The Dreaded Embedded Begins

Navigational deflector takes shape.

Abbe_027Navigational deflector- basic structures begin to take shape.

Procrastination may be my style, but I can no longer put off this endeavor.  I decided last night, at the last minute, to start playing with some of the shapes and how-to methods of implanting this structure, and spent the last hour before bed coming up with this.

Abbe_023bNothing is yet welded into place and a few items are still totally missing.

While just the most basic of foundations, I was able to carve out that narrow portion of the saucer’s underside that will eventually serve as an alcove for the main navigational deflector dish. The deflector dish itself is the design feature furthest along in refinement proceedings, as it was essentially the easiest to model and I chose to make it the baseline for most other scale justifications.  All it really needs now is some finishing textures to complete it.

The alcove was a little harder to tackle, but I managed it in just under an hour, so I can’t really complain like I’d feared.  I backed up the main saucer to prevent loss of anything valuable before I started to essentially gut the poor thing.  I had to judge the size and placement of everything on good-ole’-fashioned approximation, as I don’t have any decent orthographic plans of the upgraded version on my computer to use as background.  I did just get the updated Jackill book on Friday though.  Still, thanks to many reference images and the ship’s own grid lines (the only other viable justifications for size), I could tell which lines served as perfect boundaries and what sections would need to be pulled in order for everything to fit properly.  I then used the outermost points of those pulled sections (the front and sides only) to create three new open curved lines (also known as splines).  With the addition of a final opened curve to represent the arched interior backing of the new alcove itself, I was able to use the patch tool to create the alcove’s “ceiling.”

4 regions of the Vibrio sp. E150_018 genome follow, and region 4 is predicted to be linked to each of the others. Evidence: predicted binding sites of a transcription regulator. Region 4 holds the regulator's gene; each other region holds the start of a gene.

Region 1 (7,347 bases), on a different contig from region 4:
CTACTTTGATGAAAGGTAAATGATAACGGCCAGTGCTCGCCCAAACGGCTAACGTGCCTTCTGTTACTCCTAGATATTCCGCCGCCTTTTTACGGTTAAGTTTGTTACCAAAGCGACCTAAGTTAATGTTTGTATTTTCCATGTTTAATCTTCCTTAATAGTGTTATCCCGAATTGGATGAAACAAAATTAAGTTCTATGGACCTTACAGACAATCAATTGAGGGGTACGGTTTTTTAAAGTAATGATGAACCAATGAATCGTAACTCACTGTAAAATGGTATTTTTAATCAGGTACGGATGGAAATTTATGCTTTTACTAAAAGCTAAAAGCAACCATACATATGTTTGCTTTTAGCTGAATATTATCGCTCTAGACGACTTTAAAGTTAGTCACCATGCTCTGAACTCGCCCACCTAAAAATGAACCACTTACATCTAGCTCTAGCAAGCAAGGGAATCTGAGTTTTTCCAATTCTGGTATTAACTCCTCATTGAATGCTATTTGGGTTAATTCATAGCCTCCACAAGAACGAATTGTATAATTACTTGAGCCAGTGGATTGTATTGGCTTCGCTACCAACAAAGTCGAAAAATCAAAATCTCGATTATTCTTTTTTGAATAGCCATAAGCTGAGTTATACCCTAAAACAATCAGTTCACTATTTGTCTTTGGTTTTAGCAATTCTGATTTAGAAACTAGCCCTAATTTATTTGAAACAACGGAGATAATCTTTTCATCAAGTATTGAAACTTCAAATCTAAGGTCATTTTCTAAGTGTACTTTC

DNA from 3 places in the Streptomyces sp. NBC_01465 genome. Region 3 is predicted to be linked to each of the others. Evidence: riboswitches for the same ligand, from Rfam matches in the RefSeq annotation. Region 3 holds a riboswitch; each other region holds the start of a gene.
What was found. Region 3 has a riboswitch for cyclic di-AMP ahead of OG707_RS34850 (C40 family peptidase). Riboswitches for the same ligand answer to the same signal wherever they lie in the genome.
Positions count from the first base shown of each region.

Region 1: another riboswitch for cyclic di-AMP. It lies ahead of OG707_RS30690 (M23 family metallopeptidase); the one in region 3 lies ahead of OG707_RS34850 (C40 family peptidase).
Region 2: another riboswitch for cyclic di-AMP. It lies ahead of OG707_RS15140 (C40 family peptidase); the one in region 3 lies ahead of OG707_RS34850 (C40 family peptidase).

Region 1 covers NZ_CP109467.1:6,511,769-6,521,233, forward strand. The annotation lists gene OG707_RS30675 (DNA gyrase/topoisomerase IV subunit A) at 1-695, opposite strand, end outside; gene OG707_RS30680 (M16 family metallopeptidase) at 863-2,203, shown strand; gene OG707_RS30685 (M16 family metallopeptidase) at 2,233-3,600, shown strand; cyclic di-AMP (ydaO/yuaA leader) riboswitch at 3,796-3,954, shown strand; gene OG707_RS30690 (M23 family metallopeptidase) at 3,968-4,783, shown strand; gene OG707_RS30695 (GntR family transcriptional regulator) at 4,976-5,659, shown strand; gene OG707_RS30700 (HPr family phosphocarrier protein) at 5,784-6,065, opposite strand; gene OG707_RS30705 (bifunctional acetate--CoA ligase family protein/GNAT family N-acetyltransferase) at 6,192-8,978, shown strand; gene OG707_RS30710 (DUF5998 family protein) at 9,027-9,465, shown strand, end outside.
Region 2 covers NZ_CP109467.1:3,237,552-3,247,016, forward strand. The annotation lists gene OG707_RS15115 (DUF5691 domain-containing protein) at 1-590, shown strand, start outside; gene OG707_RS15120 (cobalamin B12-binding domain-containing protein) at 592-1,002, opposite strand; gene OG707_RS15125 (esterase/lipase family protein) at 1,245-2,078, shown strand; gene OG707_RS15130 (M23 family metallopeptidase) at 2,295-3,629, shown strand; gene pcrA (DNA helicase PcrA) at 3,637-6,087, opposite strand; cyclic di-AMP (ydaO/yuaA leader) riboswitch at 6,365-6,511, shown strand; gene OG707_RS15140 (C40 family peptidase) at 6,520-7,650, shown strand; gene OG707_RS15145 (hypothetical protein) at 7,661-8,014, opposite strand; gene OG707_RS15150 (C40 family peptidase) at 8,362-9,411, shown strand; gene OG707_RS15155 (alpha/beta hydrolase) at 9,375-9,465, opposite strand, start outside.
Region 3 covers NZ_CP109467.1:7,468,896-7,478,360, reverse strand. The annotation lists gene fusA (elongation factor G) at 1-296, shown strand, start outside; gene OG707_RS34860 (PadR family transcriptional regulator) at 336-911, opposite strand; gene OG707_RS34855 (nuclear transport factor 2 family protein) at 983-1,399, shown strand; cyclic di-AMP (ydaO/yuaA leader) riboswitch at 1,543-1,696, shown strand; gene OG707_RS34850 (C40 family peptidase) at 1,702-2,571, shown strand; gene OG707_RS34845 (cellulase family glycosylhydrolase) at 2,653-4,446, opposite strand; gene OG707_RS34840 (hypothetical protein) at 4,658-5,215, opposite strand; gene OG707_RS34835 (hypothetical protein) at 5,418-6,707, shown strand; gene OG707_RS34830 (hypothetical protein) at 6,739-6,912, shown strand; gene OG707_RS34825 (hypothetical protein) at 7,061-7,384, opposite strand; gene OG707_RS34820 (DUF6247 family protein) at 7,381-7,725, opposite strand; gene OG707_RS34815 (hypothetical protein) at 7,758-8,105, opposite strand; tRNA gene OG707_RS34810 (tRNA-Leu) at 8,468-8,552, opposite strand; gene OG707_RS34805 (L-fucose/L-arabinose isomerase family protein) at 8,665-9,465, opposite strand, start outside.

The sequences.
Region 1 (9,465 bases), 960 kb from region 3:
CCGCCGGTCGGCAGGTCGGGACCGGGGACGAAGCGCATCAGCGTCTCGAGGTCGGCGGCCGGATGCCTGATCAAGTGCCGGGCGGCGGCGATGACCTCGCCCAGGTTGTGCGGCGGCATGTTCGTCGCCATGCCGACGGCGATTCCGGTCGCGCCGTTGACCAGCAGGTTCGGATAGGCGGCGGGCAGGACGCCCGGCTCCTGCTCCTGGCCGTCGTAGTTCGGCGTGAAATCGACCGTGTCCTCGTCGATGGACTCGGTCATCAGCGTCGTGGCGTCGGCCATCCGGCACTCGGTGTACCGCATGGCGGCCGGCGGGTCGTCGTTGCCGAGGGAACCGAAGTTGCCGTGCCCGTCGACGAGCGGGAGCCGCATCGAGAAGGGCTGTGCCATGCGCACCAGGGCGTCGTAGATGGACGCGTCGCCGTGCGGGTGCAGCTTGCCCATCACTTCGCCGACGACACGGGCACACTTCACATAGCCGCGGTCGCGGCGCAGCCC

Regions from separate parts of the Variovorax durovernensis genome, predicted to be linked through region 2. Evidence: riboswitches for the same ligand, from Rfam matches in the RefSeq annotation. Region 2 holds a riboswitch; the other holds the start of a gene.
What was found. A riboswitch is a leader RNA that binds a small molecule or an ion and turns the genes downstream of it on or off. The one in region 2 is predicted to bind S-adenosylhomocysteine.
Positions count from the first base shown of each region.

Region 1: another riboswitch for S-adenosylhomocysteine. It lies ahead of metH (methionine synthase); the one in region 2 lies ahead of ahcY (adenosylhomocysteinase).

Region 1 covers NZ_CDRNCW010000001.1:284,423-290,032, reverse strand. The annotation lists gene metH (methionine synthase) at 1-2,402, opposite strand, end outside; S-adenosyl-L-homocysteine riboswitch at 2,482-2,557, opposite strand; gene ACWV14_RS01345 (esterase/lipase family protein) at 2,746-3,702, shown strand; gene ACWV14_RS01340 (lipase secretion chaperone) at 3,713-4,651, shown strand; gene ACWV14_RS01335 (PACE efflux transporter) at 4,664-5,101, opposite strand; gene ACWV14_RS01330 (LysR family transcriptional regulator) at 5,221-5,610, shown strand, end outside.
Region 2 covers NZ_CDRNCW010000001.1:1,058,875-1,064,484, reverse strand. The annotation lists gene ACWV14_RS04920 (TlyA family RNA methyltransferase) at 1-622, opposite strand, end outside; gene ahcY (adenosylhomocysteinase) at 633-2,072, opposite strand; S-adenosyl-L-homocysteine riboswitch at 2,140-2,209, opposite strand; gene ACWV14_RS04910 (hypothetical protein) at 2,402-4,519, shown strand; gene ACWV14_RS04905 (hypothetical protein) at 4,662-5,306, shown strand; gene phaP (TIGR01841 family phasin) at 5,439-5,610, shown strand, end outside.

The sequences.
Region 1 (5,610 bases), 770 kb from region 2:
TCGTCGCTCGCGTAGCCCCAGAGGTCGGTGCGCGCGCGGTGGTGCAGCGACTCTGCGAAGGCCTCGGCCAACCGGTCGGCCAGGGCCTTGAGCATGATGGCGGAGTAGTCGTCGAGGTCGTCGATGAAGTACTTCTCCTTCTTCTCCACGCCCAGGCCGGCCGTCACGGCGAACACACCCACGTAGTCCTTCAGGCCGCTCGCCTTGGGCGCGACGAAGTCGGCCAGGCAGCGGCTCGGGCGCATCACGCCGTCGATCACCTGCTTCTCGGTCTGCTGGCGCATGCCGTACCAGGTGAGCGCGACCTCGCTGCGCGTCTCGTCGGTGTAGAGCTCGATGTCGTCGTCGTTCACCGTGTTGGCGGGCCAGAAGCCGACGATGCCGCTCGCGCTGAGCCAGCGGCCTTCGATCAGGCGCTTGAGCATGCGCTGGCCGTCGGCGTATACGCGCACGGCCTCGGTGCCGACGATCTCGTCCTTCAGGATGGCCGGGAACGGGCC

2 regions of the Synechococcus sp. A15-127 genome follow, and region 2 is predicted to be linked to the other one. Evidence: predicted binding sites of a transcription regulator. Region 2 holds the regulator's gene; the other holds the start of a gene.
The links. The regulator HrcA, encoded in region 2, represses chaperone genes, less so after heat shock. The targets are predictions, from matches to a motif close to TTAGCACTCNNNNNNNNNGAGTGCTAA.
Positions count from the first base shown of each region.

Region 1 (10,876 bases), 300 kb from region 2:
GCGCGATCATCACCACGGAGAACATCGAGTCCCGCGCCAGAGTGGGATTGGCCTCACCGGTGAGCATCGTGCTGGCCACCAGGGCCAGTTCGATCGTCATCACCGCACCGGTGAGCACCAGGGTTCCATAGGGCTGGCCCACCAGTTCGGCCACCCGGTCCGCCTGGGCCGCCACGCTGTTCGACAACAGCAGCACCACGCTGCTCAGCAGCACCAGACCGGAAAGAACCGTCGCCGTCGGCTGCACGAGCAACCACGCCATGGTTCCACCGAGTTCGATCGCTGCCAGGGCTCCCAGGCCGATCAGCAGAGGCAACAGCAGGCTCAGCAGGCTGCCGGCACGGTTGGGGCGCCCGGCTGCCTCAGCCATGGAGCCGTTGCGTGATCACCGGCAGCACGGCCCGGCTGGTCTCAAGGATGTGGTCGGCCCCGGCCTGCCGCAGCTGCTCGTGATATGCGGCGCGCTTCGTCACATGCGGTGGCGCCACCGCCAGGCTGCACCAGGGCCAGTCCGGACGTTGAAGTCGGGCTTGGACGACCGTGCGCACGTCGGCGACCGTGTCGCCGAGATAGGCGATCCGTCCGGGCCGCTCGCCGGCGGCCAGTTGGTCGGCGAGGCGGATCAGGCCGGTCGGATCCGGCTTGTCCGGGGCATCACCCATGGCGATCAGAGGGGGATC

That final arched spline was derived from a basic circlular shape cut down to a mere portion of its size leaving only a wide arch stretching across the cavity left behind when the select hull portions were removed.  It was mirrored at its base to create a single and distinct eye shaped polygon, thus forming the back edge of the alcove. That was then extruded towards the aft, creating a basin that juts out from the hull, serving to encompass the deflector equipment from below.  Finally, the same eye shaped polygon was beveled multiple times to hollow out the basin shape, creating the recess where the dish and its equipment will be housed.

Right now all these parts are just floating in a “WIP” layer, so nothing is welded into place, explaining a lot of visible light leakage. Eventually, either side of the alcove will sport some very familiar, mound-like structures with their equally familiar, movie-era-styled greebles. Seeemingly aimed forward, these are found on many Starfleet vessels of the period, often in association with navigational deflector/sensor assemblies. I have not yet begun modeling those, but once I have some basics constructed I can better study how I will start to bring all these elements together and incorporate them permanently into the design. All this organic shaping is eventually supposed to blend into the hull’s structure in some way- not my strong suit.

~ by starstation on February 10, 2014.

2 Responses to “The Dreaded Embedded Begins”

  1. That looks really good. Thanks for the explanation too. It’s always interesting to know how other modelers approach things. Personally, I like to do cut-outs like these before I add grid lines, but that’s just how I roll. 😉

    • Thanks, and I’d have to say I agree with you about cut-outs in general, but since I created this particular primary hull for another ship (the Northampton) with a focused intent on utilizing it for as many ships as it would serve, I had already tackled that feature.
      Luckily, the Abbe class’s deflector alcove is situated within a very specific set of grid lines, which didn’t force me to cut across any of the raised panels, just remove them all together. I’ll have a little more difficulty when I start adding those sensor mound contraptions to either side, but technically, I’ll only have to do that once and mirror the results. 🙂

      And we’ll keep rollin’ 😉

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